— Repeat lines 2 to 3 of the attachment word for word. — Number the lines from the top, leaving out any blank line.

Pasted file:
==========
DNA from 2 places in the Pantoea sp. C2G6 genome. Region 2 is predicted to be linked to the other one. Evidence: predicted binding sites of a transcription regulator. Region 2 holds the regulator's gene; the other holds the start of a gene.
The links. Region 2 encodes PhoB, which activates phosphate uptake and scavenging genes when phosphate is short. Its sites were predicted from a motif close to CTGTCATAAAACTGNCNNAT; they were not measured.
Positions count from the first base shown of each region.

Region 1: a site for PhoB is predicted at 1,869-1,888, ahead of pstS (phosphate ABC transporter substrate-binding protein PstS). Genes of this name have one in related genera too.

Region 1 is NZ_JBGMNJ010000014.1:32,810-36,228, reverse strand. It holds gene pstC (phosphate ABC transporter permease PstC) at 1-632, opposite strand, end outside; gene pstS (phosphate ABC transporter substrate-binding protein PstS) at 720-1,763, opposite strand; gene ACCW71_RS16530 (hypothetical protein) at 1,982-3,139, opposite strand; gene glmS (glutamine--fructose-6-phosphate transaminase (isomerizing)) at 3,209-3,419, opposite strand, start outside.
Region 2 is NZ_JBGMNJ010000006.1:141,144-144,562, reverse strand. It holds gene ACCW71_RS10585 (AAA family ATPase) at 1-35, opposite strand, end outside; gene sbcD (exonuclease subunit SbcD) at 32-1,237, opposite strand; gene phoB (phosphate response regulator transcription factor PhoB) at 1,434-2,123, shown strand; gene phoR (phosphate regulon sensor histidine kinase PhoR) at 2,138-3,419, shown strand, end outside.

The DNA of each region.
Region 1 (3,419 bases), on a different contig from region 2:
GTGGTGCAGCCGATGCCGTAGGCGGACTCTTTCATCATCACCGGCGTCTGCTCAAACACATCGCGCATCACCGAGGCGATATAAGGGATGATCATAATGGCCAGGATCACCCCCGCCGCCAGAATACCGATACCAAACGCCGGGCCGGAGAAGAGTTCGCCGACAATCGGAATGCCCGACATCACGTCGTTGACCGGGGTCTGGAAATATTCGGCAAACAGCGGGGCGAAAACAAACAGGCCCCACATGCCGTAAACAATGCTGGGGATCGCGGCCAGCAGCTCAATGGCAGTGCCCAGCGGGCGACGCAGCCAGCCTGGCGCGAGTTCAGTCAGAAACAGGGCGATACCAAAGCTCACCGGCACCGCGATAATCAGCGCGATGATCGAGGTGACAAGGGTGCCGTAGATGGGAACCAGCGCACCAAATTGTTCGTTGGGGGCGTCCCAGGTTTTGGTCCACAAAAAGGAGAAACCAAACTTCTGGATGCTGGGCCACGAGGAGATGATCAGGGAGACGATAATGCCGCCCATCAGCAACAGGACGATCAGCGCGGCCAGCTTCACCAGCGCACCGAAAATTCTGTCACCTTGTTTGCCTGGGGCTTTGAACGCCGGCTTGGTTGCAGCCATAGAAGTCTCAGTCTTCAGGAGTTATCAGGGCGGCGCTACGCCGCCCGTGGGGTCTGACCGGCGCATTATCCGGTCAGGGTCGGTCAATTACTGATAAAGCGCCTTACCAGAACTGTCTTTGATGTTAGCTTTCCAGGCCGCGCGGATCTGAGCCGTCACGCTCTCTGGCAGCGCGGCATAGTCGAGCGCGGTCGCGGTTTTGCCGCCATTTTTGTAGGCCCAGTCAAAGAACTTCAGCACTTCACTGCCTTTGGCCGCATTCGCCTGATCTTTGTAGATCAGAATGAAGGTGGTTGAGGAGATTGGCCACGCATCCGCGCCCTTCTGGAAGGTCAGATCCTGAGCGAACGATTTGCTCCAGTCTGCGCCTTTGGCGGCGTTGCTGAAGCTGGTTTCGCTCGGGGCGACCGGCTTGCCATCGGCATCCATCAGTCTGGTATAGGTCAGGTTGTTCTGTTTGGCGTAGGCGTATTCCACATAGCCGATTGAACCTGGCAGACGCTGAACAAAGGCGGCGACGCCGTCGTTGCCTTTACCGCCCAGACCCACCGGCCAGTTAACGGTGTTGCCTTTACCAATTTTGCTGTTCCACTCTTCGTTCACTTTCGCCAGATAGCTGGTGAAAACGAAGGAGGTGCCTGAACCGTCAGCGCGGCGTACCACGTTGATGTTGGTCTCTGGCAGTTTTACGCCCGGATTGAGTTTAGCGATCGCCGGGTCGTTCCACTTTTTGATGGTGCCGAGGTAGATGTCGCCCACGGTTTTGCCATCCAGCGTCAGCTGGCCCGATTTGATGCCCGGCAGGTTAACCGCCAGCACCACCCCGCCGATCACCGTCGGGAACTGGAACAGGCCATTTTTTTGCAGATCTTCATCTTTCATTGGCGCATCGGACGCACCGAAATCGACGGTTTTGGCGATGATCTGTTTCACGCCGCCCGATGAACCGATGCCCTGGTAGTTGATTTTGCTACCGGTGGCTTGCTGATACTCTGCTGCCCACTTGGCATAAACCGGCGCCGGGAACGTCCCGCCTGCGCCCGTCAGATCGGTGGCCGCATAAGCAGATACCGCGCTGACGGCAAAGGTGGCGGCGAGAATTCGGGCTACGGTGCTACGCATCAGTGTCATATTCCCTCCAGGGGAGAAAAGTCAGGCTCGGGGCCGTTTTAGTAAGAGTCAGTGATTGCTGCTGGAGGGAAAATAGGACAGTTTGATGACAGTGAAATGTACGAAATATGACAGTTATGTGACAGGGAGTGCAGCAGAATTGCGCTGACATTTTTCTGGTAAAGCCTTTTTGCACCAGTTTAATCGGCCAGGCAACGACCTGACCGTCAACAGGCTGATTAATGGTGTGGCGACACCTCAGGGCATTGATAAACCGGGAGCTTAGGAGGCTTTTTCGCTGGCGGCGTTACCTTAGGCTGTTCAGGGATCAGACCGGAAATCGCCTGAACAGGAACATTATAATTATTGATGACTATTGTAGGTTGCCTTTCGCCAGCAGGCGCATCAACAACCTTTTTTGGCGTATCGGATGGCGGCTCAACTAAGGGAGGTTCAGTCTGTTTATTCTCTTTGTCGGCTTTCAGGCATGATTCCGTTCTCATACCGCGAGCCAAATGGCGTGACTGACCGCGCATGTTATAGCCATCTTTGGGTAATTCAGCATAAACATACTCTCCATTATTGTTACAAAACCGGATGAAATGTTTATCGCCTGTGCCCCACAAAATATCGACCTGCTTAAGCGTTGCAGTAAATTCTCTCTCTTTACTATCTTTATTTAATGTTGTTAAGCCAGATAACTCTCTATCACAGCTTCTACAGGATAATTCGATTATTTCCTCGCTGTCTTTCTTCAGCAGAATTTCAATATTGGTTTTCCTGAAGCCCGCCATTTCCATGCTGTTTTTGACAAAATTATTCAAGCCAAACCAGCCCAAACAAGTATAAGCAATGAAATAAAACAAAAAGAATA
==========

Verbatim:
The links. Region 2 encodes PhoB, which activates phosphate uptake and scavenging genes when phosphate is short. Its sites were predicted from a motif close to CTGTCATAAAACTGNCNNAT; they were not measured.
Positions count from the first base shown of each region.